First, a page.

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first dispatch (including Tabu, Love , Teddy Bear, etc)
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My first session of the day (8th June) took me to a set of Romanian shorts, three of which impressed: firstly, the Romanian/Hungarian Infinite Minutes (19m) by young director Cecilia Felméri is an elegant and clever circular time-defying dance around events in a hospital; the second, Sink (36m), a hilarious look at several young folk, ranging from the daffy to the sad, planning, via social media, how to spend their New Year’s Eve; and the final grim Are you Sick? (Va e Rau? – 15m) an unadorned bird’s eye view of what happens to an unknown man lying in obvious distress on a city pavement through a long evening and night. A grim view of contemporary life to end the programme, but overall a spirited and optimistic set of work by up-and-coming film makers from whom we hope to see more.
KILLING TIME [5½/10]
Romania 2012: Florin Piersic Jnr: 99m: seen at Cinema Florin Piersic, 8 June
Tarantino has a lot to answer for. Dress two anonymous hitmen in sharp suits, put them together waiting to do a job, see them while away the time chatting about irrelevant things in a way that is kind of comic because of its irrelevance, dissipate suddenly with shocking violence… and, voilà, a recipe for a film. Except, not everyone has Tarantino’s flair and timing, and once done a few times the formula wears thin. The variation here is that the hitmen are not so beguiling as those murderous pussycats of Pulp Fiction, and the violence to follow is more drenched in sadism. Making one hitman a vulnerable family man who by curious coincidence is awaiting life or death information about his baby son, the other a psychopath beyond the range of your usual job description, gives the whole caboodle a different flavour. Director Florin Persic Jnr (son of the actor in whose honour the cinema we’re seeing it in is named) makes a decent fist of the ‘good’ hitman, while Cristian Gutau jokes and menaces as his greasy popinjay of a partner, but the acting honours are carried off by Florin Zamfirescu in the impressive introductory to-camera monologue. It all leaves a nasty taste but isn’t really sharp enough to hit the nihilist depths it’s aiming for.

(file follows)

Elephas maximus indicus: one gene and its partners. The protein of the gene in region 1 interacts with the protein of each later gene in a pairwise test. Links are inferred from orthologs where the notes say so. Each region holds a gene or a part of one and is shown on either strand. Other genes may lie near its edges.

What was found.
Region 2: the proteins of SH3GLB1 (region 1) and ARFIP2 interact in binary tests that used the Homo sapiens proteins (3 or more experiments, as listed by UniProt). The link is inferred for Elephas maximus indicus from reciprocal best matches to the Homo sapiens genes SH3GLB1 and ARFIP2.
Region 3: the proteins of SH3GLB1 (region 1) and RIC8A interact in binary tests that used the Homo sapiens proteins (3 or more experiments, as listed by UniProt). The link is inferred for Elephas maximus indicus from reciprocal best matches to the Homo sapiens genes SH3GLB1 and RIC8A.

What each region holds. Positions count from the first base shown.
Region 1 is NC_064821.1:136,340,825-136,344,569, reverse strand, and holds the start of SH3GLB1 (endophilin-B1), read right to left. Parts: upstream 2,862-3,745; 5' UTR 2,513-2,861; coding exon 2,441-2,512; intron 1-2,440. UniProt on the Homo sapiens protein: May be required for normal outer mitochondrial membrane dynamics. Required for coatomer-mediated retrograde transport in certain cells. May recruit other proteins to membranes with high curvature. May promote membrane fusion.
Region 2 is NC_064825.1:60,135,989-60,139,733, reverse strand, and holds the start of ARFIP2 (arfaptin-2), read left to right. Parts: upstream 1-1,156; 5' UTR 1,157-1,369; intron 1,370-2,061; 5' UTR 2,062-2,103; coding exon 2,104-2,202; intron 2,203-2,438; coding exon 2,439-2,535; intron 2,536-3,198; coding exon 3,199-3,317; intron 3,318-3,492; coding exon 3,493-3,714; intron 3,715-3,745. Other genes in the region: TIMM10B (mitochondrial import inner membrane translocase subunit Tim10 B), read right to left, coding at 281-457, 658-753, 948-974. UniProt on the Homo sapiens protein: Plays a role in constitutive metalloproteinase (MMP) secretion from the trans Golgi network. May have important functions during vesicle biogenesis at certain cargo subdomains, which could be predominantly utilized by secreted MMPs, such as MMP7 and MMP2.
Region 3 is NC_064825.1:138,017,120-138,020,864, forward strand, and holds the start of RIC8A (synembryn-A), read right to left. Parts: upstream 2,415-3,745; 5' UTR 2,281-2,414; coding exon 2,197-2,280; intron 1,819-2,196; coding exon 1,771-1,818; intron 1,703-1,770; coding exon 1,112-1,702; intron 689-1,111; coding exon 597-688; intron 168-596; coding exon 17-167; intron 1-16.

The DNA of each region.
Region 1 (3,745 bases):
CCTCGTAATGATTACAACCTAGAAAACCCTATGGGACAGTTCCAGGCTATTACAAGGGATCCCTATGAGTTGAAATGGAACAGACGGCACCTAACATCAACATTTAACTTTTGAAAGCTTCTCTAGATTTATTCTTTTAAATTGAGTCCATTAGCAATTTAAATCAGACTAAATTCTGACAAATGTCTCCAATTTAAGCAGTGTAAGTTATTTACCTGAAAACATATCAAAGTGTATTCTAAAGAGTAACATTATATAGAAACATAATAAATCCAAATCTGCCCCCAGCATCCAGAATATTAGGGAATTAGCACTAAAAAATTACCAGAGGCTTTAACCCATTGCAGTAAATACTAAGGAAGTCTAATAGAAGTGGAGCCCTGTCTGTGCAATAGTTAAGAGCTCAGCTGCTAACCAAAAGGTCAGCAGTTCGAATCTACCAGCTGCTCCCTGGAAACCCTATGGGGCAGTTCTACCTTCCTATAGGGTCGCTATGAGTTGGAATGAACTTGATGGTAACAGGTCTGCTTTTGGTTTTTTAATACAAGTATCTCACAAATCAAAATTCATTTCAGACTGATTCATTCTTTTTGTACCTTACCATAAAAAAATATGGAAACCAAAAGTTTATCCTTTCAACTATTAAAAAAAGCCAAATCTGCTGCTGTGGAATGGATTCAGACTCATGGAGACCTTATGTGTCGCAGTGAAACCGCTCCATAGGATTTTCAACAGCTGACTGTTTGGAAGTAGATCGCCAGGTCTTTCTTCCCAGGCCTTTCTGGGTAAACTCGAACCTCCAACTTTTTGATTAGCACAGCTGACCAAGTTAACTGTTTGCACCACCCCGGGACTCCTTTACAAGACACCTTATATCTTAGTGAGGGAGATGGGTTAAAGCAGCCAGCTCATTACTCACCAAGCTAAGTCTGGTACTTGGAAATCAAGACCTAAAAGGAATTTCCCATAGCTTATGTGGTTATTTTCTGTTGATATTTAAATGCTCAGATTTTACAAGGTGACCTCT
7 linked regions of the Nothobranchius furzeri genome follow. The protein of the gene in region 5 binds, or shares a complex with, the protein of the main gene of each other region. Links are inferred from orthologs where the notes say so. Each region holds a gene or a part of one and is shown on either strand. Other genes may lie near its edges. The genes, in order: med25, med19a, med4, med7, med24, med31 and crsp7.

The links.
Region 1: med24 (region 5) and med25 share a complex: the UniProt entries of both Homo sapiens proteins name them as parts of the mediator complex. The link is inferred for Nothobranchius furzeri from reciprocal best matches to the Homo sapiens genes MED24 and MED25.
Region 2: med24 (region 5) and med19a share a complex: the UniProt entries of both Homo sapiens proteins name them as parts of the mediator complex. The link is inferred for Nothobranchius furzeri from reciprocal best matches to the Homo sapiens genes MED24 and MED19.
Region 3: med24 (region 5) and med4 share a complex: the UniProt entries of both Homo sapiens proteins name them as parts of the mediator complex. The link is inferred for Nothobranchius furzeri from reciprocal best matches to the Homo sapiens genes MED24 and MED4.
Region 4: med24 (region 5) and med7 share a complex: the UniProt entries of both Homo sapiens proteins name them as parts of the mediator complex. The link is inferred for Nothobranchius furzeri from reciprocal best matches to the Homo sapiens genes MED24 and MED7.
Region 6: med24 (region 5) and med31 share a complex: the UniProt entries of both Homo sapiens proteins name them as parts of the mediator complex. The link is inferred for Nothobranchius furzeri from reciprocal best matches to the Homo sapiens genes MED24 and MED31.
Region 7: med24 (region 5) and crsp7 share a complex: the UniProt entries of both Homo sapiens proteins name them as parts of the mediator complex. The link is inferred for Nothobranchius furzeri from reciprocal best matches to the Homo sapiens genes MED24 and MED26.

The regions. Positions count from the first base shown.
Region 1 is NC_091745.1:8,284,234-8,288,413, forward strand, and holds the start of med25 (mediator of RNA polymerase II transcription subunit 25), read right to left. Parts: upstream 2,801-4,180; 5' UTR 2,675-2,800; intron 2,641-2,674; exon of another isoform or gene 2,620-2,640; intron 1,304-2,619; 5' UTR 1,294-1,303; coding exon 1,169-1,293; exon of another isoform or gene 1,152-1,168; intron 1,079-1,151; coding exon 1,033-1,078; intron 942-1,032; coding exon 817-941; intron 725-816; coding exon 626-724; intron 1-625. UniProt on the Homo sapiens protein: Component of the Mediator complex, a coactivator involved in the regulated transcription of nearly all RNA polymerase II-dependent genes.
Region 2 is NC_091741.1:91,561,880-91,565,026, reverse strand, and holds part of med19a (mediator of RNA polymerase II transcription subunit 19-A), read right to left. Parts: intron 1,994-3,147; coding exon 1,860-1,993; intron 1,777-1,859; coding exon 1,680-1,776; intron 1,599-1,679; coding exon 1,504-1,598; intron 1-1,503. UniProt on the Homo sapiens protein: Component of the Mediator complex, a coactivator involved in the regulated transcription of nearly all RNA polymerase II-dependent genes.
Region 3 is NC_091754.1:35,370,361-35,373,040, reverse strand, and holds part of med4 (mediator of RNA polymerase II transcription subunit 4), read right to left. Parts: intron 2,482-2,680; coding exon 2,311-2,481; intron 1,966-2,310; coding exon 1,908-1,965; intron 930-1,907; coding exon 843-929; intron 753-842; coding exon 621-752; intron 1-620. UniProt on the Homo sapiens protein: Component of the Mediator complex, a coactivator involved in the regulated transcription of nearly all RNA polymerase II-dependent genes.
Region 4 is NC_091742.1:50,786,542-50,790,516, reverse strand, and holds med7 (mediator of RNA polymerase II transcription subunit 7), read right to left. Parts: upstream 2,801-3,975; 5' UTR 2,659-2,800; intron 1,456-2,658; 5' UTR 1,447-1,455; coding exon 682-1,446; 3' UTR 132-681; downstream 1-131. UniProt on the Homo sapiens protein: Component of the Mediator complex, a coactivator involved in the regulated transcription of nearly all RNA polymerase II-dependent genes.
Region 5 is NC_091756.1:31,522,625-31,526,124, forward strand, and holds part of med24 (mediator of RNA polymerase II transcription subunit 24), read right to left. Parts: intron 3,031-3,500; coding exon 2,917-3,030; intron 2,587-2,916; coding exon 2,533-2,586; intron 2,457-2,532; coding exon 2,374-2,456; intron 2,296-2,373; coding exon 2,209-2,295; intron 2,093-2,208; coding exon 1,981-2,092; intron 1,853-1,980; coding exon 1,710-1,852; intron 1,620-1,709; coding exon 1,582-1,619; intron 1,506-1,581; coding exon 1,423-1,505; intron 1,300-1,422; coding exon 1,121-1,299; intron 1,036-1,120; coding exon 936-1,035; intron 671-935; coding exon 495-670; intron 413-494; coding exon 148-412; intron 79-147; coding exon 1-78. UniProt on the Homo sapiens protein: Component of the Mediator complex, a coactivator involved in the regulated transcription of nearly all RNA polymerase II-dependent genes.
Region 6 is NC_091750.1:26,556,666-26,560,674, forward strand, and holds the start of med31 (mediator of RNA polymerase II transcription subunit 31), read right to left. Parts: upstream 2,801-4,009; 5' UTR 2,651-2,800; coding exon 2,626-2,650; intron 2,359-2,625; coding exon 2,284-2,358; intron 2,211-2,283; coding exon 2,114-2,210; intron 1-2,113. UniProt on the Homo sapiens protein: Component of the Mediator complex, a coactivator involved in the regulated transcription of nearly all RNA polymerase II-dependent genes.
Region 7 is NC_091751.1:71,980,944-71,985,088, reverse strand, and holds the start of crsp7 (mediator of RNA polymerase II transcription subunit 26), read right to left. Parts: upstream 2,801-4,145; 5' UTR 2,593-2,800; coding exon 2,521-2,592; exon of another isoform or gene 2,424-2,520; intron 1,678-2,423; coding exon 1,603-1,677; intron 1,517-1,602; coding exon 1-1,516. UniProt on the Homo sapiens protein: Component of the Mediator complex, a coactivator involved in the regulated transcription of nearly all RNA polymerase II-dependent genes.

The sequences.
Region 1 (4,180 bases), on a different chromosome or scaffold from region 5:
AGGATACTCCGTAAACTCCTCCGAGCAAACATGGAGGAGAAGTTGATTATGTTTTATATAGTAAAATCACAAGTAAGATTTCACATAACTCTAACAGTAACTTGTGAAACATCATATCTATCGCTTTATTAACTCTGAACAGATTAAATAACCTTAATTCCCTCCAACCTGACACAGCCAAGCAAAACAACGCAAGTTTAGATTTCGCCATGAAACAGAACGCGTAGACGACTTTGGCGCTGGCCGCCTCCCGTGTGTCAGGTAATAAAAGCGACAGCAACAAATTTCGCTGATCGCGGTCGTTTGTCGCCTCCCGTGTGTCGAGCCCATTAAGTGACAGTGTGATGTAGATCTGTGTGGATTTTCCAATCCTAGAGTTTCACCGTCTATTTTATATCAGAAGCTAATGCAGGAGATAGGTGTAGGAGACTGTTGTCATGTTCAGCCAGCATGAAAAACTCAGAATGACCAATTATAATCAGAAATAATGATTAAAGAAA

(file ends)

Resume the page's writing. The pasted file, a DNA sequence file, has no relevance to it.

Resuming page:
THE STONE WEDDING [9/10]
Nunta de piatră : Romania 1972: Dan Piţa, Mircea Veroiu: 77m: seen at Cinema Florin Piersic, 8 June
Sometimes at a festival something turns up which is truly remarkable, like no other, something you would almost certainly have seen nowhere else. Based on the work of Ion Agarbiceanu centred on life in the Apuseni mountains, it’s formed of two separate stories of very different mode, both set in the same small town, and both with a wedding reference as a central point and the timeless quality of old folktales. The first is a highly stylised and tragic story of a widow and her dying daughter, bleak and with a pulsing, slow rhythm, every shot beautifully framed, in the stark mode we’ve since come to associate with Béla Tarr. The widow struggles to survive, hacking then hauling crates of stone from the goldmine on the hillside to the processing factory.
When the daughter, inevitably, dies, she must sell her horse, and thereby only possibility of work, to give her the traditional funeral of an unmarried girl – dressed in bridal finery. Despite the exaggerated and ritualised mode, details of small town and working life are almost documentary and fascinating in their own right. The tremendous cinematography, by Iosif Demian, helped by dramatic landscape, is perfectly complemented by a quite amazing sound track of primitive chant-like song by Dorin Liviu Zaharia, a kind of Greek chorus which describes and meditates on the action.
The second film is different in style, more naturalistic and with some humour, telling the story of a wedding party at the town attended by two travelling musicians, one an opportunistic, though charming, army deserter. The sad bride is unbeguiled by her rich but gross groom, and roving eye contact with the bona fide musician leads to exactly what you expect. Again the strange, rather disturbing music adds a haunting dimension to this tale of escape and incidental tragedy. There is nothing quite like this film. Later I see…
THE STONE MEMORY [4/10]
Memoria de Piatra: Romania 2010: Iosif Demian: seen at Cinema Arta, 9 June
Made by the cinematographer of The Stone Wedding almost 40 years later, this is a tremendous disappointment. The director returns to the town, Roşia Montana, where the film was shot, purportedly to see what has happened to the place and to talk to people who remember its being made. A screening of the film is arranged in the town square. But it’s a wasted opportunity, as little constructive is said or followed up, there’s no real investigation what it’s like to live there now, or what is its current economic situation (has the mine closed down?), and no properly ordered attempt to talk to people about their memories of former times.
ITALY: LOVE IT, OR LEAVE IT [7/10]